In 2020, GO! surveyed youth sports organizations about the issues and concerns that lead to separating from their Director of Coaching (DoCs). This included forced resignations and termination.
One of the major issues identified was the lack of understanding of the DoC job description as well as the scope of a DoC’s work.
Where Does the Director of Coaching Fit in Your Organization?
Youth sports organizations often lack people that can make staff within their organization better. Finding people capable of multiplying the efforts of another staff member is incredibly valuable among grassroots organizations. These rare hires are able to balance:
- Athlete-first coaching and coach support
- Governance and leadership that provides direction to club programs and staff
- Operations that get the best out of staff + volunteers to support athletes + coaches
The Director of Coaching is brought in specifically to nail that first bullet point. Unfortunately, there’s no universal definition or job description for a DoC. With no common standard to set expectations from, it can quickly become a trap hire that serves as a costly mistake and detractor within your organization.
What Should a Director of Coaching Be Doing?
One way to figure out what you need and want in your Director of Coaching is to detail how you want to see your athletes improve as a result of better coaching.
After developing this vision, sort tasks that will move the needle using categories:
- On-field tasks
- Off-field tasks (admin work)
- What can be delegated
- What cannot be delegated
This will give you a better idea of how to manage your DoC’s time. You want to narrow their focus and give them as much time with coaches as possible so that your organization can develop consistent systems that improve your athletes, reduce coaching turnover, and create environments for your athletes to excel in. The next step is figuring out how much time that work will require and if the job description is realistic. Collaborate with your DoC early on to get a feel for what tasks should be prioritized.
Should Your Director of Coaching Also Be A Coach?
This is a common question, and the short answer is yes. Unfortunately, the typical answer often comes from the budget realities of funding the salary of a DoC. The programmatic advantage of a DoC coaching a team is that it gives the DoC an understanding of what it is like to coach a team in the club from an operational perspective.
There are some disadvantages you should be mindful of though. Coaching a team takes time away from other admin work. It makes it more difficult to schedule time to work with club coaches at team training and competitions. You also may see higher odds that conflict will arise if the DoC coaches a team on which a Board member’s child competes. Stay aware and manage these issues before making a rash decision.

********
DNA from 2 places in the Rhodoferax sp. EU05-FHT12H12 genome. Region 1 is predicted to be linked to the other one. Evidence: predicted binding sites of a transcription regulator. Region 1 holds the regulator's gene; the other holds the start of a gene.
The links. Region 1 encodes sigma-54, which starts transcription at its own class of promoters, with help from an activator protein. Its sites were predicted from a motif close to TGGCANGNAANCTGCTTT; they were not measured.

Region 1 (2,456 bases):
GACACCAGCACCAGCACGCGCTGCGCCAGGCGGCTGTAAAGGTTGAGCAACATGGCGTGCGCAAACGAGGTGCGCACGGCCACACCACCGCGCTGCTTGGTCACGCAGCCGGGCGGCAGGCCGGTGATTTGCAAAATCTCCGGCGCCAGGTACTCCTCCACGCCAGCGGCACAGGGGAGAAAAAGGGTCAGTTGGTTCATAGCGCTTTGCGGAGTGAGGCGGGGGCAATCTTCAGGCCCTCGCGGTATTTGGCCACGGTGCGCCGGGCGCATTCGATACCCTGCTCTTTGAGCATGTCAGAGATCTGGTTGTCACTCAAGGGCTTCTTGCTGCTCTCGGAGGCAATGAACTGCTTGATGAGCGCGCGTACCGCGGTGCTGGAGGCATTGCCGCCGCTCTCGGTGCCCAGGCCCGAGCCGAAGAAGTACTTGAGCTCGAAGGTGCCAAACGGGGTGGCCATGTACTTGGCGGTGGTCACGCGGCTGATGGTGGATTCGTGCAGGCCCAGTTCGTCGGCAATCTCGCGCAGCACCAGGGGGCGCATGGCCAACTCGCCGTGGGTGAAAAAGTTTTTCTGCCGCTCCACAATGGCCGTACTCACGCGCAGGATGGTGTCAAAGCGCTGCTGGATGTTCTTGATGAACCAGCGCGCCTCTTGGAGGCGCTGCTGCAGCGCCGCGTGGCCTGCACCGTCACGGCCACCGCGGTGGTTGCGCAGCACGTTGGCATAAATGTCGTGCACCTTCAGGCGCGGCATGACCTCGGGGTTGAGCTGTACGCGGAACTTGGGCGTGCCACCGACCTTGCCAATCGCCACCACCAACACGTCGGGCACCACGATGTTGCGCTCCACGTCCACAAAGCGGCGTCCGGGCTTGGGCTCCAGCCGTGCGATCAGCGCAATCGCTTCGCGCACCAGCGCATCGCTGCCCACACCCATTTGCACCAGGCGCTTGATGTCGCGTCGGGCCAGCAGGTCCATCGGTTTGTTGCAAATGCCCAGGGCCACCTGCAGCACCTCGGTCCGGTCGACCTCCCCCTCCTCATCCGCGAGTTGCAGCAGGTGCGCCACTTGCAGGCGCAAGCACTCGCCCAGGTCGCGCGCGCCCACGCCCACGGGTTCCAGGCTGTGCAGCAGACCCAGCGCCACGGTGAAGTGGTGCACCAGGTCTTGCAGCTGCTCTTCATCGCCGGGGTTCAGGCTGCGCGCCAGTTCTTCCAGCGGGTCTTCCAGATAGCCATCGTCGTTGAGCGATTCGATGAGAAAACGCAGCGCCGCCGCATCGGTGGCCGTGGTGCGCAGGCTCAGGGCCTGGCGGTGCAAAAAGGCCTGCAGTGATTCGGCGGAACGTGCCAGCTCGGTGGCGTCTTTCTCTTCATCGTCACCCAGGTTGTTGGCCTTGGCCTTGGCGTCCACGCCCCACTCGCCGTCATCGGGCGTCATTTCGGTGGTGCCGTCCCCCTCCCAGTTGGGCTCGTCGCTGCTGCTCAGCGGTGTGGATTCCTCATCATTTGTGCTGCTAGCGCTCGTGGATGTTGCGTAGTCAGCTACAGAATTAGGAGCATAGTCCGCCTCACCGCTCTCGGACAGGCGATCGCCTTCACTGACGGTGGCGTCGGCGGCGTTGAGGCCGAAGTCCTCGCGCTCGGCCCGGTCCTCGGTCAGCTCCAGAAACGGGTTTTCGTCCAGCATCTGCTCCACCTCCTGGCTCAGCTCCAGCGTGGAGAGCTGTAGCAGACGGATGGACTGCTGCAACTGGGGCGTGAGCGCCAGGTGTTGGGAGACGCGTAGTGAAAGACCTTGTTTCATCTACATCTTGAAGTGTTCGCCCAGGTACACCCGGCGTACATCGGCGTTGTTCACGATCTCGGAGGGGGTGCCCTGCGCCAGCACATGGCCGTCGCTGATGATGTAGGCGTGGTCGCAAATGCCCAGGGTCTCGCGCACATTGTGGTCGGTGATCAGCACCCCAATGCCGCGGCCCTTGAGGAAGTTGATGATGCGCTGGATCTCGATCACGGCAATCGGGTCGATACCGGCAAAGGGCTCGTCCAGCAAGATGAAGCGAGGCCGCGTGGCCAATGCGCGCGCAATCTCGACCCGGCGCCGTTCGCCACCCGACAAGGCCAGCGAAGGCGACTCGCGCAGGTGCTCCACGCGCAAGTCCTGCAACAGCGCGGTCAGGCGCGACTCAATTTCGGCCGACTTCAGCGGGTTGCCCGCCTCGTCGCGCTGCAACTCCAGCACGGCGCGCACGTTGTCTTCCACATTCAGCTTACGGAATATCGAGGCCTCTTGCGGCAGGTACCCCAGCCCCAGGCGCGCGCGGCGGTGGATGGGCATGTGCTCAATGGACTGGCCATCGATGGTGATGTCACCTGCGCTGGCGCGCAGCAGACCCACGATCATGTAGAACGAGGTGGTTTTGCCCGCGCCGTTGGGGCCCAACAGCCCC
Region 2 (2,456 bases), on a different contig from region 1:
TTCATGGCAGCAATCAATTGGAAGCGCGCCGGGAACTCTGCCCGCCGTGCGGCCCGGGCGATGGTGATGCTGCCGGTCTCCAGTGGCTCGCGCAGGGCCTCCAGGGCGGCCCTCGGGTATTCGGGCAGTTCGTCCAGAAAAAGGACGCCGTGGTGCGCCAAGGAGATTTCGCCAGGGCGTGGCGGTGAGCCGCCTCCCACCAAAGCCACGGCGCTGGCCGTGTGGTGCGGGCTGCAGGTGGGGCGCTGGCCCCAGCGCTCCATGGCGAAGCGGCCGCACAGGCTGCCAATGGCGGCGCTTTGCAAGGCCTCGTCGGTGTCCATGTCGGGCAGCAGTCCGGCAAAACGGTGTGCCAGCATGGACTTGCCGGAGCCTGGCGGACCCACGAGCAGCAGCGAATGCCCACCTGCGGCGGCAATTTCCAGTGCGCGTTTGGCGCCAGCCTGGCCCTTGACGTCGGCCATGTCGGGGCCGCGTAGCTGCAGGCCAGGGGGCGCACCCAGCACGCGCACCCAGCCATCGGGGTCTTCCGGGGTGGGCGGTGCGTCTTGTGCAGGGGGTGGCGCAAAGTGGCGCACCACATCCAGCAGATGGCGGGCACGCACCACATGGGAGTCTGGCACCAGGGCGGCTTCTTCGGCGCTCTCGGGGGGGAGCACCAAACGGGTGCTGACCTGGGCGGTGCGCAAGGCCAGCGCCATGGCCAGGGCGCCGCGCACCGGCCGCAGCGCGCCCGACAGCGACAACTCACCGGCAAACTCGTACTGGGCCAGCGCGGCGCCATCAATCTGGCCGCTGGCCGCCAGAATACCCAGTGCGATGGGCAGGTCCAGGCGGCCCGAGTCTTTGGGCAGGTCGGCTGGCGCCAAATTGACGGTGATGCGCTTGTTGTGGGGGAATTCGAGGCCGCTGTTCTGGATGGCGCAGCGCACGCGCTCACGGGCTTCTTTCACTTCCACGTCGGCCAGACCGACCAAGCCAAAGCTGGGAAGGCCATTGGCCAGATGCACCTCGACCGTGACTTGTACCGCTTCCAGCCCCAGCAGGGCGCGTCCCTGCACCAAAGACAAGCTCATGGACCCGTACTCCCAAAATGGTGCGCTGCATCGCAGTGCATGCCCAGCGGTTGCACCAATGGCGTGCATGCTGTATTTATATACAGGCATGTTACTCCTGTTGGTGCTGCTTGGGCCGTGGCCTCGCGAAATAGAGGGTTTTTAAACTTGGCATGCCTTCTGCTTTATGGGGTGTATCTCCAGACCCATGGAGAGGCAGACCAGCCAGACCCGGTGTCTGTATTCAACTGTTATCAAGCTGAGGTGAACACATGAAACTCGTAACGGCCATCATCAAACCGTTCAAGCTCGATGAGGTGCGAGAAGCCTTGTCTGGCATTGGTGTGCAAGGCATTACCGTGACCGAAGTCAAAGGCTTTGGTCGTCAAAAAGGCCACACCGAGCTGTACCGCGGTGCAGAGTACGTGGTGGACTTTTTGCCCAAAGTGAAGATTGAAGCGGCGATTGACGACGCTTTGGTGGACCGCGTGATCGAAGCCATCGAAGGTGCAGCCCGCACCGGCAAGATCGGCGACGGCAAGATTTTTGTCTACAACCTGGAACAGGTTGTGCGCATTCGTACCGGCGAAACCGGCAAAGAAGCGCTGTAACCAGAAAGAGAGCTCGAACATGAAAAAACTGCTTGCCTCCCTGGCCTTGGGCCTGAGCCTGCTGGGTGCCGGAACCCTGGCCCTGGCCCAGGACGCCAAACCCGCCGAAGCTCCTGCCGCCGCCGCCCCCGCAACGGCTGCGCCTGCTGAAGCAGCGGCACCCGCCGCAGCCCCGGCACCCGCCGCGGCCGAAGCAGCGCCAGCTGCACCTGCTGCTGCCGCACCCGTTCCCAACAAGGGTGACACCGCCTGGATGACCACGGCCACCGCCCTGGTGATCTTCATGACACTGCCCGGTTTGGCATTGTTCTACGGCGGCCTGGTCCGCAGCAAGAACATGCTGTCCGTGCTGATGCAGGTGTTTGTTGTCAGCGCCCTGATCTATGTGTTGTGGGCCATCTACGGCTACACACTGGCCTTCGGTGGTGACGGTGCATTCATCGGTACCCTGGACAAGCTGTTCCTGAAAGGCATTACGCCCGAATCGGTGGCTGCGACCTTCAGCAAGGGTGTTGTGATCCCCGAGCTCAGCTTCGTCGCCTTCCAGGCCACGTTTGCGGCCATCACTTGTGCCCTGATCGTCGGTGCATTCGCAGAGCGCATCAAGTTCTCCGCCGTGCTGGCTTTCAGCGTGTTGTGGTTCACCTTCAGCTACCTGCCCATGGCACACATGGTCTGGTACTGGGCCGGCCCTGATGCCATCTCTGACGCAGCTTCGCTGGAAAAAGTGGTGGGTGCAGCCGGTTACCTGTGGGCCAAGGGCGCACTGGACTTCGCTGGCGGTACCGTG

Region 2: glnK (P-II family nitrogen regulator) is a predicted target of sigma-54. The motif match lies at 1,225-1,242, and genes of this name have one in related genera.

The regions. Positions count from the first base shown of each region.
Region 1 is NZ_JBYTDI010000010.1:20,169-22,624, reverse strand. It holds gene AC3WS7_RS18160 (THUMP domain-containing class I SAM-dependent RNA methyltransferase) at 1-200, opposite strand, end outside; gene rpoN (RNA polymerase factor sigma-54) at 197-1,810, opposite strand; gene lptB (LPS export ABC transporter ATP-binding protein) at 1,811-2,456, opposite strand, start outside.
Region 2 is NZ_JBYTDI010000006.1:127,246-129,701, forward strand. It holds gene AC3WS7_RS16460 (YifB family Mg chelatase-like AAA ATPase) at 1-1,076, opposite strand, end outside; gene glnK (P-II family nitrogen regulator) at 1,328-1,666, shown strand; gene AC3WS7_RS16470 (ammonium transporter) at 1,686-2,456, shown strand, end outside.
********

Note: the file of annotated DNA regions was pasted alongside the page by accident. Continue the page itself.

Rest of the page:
Typical DoC Responsibilities
There are six common roles of a DoC that we find fitting for an organization that has the budget:
- Managing the budget and hiring agreements for coaches (including team assignment)
- Supervising coaches, setting expectations, and conducting performance reviews
- Developing and implementing athlete development and training curriculum
- Managing coaching education and mentoring programs to help coaches improve
- Helping coaches with team formation, tryouts, and identifying appropriate competition levels for leagues and tournaments
- Working collaboratively to manage the organization with the board of directors/club owners and staff
The survey by GO! found that the most common reason DoCs were fired was the lack of understanding about the DoC role, job description, and scope of work. Take the time to examine what you want your DoC to do for your club in their role.
Ruth Nicholson is an internationally certified professional facilitator, mediator, and organizational alchemist helping sports organizations better support players and coaches. She is the founder of GO! offering proven governance, leadership, and administrative tools.
In 2020, Ruth was inducted into the International Association of Facilitators Hall of Fame. She was a co-creator of the international 2019 Think Tank to Improve Youth Sports which engaged over 60 speakers from two dozen sports. In 2018, Ruth was a finalist for the Hudl Innovator of the Year award for youth soccer. Her work has engaged sports enthusiasts in North America, Africa, Asia, Australia, Europe, and South America.